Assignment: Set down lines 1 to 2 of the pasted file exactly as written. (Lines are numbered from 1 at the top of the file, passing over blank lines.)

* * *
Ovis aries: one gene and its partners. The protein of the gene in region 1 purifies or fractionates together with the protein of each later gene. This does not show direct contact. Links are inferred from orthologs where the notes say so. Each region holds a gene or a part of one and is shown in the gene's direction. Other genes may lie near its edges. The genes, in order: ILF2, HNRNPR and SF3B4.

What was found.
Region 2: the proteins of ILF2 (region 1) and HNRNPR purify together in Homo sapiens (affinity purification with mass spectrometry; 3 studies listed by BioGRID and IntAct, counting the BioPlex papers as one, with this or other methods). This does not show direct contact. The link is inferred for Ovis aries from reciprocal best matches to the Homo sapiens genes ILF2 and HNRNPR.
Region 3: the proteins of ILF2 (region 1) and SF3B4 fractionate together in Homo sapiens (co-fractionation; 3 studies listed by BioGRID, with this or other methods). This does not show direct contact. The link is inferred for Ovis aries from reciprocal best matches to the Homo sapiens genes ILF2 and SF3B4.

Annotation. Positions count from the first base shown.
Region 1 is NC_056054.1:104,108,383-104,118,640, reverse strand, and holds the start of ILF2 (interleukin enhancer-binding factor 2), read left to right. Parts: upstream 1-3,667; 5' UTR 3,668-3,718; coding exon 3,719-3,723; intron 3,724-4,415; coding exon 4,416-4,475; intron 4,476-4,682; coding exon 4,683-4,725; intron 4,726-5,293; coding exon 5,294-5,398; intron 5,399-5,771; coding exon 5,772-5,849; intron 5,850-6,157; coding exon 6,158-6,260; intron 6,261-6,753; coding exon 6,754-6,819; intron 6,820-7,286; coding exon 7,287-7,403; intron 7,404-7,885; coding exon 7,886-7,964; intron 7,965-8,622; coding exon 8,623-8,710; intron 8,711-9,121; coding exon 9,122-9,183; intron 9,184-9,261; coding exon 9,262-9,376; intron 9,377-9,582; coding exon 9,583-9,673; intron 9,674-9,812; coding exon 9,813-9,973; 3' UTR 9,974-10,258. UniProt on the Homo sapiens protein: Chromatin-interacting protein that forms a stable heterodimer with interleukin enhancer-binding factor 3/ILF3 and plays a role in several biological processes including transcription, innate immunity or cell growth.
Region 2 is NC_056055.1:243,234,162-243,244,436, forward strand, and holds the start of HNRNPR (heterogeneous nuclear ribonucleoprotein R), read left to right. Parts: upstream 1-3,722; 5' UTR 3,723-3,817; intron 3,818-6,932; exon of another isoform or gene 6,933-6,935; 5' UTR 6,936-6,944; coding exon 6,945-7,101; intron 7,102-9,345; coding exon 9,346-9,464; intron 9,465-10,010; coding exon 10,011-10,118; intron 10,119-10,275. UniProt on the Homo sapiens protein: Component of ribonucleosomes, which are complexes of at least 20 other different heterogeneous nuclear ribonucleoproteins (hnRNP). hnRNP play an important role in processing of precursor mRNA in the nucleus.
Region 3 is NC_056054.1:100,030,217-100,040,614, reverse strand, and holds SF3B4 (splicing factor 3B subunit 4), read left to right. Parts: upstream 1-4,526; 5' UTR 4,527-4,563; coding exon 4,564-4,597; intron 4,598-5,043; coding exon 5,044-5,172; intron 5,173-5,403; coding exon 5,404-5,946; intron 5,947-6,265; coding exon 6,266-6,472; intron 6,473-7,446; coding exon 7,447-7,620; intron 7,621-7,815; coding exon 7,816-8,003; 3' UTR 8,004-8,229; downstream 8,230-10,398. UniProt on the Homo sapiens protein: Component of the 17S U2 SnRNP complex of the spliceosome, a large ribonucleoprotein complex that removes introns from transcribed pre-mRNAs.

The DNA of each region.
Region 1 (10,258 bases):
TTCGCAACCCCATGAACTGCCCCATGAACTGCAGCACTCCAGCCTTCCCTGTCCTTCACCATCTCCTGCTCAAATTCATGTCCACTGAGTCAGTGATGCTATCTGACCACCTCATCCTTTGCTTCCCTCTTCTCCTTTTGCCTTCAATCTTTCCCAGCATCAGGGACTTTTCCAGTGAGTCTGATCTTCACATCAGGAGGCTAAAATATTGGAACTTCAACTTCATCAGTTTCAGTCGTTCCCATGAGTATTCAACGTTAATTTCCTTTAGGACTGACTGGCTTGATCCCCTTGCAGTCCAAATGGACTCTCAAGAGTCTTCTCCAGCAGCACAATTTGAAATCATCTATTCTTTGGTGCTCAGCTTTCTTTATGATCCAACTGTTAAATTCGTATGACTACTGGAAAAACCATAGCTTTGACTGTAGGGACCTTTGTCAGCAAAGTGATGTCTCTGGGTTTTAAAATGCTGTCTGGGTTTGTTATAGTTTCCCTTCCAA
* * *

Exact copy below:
Ovis aries: one gene and its partners. The protein of the gene in region 1 purifies or fractionates together with the protein of each later gene. This does not show direct contact. Links are inferred from orthologs where the notes say so. Each region holds a gene or a part of one and is shown in the gene's direction. Other genes may lie near its edges. The genes, in order: ILF2, HNRNPR and SF3B4.

What was found.